Fiction, Historical

The Nightingale by Kristin Hannah

I enjoy a well written WWII narrative as much as the next person – there’s a reason there is a whole sub-genre of historical fiction dedicated to the time period – 70+ years later it still holds the world’s attention, particular in the current world climate that seems to threaten WWIII. I picked up The Nightingale not only because it’s a WWII story, but because it is the story of two sisters and as an older sister, it is a character relationship I can relate to well.

Synopsis

France, 1939 : In the quiet village of Carriveau, Vianne Mauriac says good-bye to her husband, Antoine, as he heads for the Front. She doesn’t believe that the Nazis will invade France… but invade they do, in droves of marching soldiers, in caravans of trucks and tanks, in planes that fill the skies and drop bombs upon the innocent. When a German captain requisitions Vianne’s home, she and her daughter must live with the enemy or lose everything. Without food or money or hope, as danger escalates all around them, she is forced to make one impossible choice after another to keep her family alive.

Vianne’s sister, Isabelle, is a rebellious eighteen-year-old, searching for purpose with all the reckless passion of youth. While thousands of Parisians march into the unknown terrors of war, she meets Gaëtan, a partisan who believes the French can fight the Nazis from within France, and she falls in love as only the young can… completely. But when he betrays her, Isabelle joins the Resistance and never looks back, risking her life time and time again to save others.

Review

The Nightingale is a tale of the women’s war. With few resources and even fewer allies, the women of France fought back against the Nazis, oftentimes right under their noses. The Nightingale is a tale of remarkable courage and bravery and impossible decisions. Impossible decisions that, more often than not, only make things worse.

Our two protagonists, sisters Vianne and Isabelle, could not be more different. Ten years apart in age, their lives could not be more different. Vianne is mother and wife, steadfast in her ways in her small village and Isabelle is rebellious student, constantly moving and finding new directions, new paths, to follow. But The Nightingale does not start with their differences. It begins fifty years later, in the 1990s, with one of the sisters, we do not know which one, narrating and beginning to tell the story of the sisters’ experiences in France.

It begins with an exploration of family and love and how crucial such things are to surviving unbelievable adversity and hardship. The story quickly jumps back to the “beginning” of the story in 1939, and the decision making begins. Really, what is life, besides a constant stream of decision making? Over the course of 500+ pages, Vianne and Isabelle are forced to make decision after decision, the outcome of each and every one having incredible effects on the trajectory of their lives.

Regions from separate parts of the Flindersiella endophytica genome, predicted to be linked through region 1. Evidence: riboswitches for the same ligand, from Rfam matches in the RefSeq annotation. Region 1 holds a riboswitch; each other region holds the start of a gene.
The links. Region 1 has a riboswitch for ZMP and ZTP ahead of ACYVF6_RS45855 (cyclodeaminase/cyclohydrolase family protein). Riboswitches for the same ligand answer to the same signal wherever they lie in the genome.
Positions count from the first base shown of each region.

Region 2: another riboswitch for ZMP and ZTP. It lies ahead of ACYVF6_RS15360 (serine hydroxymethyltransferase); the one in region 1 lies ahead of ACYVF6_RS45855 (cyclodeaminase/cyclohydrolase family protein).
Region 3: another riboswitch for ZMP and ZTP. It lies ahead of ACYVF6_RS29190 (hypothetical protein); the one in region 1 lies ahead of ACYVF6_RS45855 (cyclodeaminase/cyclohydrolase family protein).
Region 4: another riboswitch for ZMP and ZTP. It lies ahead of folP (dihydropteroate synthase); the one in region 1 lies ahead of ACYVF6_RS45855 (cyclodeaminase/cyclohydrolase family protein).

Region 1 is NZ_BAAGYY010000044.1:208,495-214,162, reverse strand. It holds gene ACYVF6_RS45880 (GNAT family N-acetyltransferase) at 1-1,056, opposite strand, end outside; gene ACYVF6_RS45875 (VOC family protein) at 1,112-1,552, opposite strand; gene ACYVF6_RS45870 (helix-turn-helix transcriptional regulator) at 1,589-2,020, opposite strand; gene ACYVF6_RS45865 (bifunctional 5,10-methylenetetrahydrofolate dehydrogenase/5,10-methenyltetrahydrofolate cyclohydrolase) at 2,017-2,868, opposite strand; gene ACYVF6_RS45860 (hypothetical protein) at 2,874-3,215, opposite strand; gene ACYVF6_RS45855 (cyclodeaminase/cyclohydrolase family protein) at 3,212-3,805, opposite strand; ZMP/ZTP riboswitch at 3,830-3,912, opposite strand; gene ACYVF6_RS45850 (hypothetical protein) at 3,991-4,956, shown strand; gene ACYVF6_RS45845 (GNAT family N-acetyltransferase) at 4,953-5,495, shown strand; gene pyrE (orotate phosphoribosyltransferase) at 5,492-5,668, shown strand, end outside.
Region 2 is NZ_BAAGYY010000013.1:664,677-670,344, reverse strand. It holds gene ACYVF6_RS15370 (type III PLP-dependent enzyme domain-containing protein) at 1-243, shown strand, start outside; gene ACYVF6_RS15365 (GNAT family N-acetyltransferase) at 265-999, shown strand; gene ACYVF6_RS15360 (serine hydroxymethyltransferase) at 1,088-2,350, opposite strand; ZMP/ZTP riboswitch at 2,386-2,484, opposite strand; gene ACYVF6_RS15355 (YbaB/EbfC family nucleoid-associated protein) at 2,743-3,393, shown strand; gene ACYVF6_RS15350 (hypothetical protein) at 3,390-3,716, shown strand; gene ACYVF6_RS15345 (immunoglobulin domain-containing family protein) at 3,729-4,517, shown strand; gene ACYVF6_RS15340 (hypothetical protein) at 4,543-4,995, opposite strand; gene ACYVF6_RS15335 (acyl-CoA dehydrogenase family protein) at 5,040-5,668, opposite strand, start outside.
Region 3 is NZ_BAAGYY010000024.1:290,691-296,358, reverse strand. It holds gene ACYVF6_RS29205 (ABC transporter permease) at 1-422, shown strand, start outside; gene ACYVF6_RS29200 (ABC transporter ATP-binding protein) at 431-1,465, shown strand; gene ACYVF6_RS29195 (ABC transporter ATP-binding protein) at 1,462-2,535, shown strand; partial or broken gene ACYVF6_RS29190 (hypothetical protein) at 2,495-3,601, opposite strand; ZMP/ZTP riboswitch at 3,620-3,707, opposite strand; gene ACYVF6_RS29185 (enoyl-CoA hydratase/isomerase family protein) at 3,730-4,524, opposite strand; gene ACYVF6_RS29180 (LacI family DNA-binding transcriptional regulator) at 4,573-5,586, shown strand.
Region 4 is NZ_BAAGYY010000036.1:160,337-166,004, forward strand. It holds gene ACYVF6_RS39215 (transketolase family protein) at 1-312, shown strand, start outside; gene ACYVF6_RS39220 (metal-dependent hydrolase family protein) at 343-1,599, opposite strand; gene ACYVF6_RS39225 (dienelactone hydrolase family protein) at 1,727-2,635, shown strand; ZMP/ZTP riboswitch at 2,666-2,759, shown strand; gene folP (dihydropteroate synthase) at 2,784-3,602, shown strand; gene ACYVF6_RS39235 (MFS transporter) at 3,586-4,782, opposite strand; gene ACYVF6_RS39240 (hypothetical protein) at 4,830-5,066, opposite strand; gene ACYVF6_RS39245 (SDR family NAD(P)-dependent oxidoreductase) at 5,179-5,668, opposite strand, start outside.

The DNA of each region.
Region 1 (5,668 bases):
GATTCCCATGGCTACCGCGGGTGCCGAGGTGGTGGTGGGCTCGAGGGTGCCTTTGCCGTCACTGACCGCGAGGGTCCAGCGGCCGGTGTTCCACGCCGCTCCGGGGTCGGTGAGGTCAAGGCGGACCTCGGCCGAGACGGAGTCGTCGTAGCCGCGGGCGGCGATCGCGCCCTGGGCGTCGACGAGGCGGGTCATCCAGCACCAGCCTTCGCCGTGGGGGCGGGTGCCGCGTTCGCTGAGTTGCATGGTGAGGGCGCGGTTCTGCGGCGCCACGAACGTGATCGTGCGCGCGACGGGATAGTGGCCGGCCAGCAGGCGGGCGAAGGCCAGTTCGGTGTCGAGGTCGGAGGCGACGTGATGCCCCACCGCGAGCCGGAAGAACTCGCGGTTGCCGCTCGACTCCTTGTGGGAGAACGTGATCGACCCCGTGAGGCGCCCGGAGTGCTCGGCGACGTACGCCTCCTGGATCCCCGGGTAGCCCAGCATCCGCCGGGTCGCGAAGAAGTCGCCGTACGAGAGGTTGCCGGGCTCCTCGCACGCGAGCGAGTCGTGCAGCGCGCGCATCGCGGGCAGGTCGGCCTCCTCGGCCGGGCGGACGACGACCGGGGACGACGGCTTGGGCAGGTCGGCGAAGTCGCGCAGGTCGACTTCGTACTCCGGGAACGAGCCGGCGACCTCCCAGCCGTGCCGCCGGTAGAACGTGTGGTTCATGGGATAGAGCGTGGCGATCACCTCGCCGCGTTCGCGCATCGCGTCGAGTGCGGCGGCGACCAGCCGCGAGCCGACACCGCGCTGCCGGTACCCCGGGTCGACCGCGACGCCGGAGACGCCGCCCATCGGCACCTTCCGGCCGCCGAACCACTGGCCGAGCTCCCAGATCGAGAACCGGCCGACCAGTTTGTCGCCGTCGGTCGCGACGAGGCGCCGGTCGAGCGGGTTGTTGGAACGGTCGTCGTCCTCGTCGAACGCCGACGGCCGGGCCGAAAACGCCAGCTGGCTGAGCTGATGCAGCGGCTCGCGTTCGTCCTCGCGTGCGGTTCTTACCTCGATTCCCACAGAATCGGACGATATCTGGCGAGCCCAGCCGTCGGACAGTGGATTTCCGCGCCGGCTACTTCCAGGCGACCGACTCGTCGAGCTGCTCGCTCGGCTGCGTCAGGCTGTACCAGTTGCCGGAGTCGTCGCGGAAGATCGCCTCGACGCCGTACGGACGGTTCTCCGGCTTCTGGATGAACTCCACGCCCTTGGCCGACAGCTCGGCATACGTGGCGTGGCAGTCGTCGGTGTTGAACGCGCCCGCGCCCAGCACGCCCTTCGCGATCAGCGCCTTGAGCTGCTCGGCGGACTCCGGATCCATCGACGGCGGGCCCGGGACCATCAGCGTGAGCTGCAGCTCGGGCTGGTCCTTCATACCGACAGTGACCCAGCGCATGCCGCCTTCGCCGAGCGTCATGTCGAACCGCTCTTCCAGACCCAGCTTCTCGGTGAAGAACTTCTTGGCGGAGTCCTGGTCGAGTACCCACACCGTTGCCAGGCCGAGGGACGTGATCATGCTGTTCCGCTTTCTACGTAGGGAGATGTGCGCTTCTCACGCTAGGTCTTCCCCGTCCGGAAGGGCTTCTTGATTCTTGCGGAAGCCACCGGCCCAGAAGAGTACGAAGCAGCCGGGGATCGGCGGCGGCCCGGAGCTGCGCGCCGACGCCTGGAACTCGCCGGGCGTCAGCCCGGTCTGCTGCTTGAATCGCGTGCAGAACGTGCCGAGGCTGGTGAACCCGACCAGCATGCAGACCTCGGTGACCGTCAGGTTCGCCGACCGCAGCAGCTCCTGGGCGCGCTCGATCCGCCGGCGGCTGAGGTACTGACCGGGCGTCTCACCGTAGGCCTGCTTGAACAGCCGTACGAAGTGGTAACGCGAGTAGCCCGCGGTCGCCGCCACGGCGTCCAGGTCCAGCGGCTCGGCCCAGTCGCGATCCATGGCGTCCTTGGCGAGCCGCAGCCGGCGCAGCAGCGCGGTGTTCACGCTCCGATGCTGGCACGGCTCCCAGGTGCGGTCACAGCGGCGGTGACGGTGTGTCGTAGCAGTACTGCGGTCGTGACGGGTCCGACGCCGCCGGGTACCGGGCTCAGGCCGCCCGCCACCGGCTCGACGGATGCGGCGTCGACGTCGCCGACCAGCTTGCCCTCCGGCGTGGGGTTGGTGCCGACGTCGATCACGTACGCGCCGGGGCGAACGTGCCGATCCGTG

The sisters’ love for each other is constantly put to the test, and they do not always respond to such challenges with love and compassion. More than once, their arguments are of the strength that one or the other walks away doesn’t look back or come back for quite some time. But The Nightingale is not, at its heart, a book of regret, but a book of hope. A book of hope that no other family is put through the trials and tribulations that faced the women, and these two particular women and their families, of France ever again.

Over the course of the coming months, there will be a number of reviews of World War II fictional works populating this space. They are all unique and different, but certainly with many similarities. I have enjoyed each one, and I have bawled my eyes out while reading each and every one. As the granddaughter of a German woman who survived growing up in Nürnberg during such a difficult time and has had to live with the stigma of being a German of that generation, it is important to me that I hear as many voices from that time as possible to try to do my part to make sure that the world does not experience such horrors again.

Rating: 8 out of 10 stars

Edition: Paperback • $16.99 • 9781250080400 • 592 pages • first published in February 2015, this edition published April 2017 by St. Martin’s Griffin • average Goodreads rating 4.54 out of 5 • read in March 2016

Kristin Hannah’s Website

The Nightingale on Goodreads

Get a Copy of The Nightingale

Nightingale

Fantasy, Fiction, Young Adult

Red Queen by Victoria Aveyard

Clearly I’m on a YA fantasy role here with reviews… Sometimes I get so thoroughly immersed in a genre it can be hard to pull myself out to switch to something else, something new and different. As I get to the end of a genre jaunt, however, my reviews tend to become a bit skewed, so take them all with a grain of salt.

Synopsis

Mare Barrow’s world is divided by blood – those with common Red blood serve the Silver-blooded elite, who are gifted with superhuman abilities. Mare is a Red, scraping by as a thief in a poor, rural village, until a twist of fate throws her in front of the Silver court.

Before the king, princes, and all the nobles, she discovers she has an ability of her own. To cover up this impossibility, the king forces her to play the role of a lost Silver princess and betroths her to one of his sons. As Mare is drawn further into the Silver world, she risks everything and uses her new position to help the Scarlet Guard, a growing Red rebellion, even as her heart tugs her in an impossible direction. One wrong move can lead to her death, but in the dangerous game she plays, the only certainty is betrayal.

Review

Red Queen is part of a long line of YA fantasy books that have been written in the last five years or so to feature varying takes on power and poverty, haves and have-nots, and each primarily female author’s take on a strong, feminist, protagonist. The books that stand out are those that are spectacularly good or spectacularly bad. Red Queen is neither.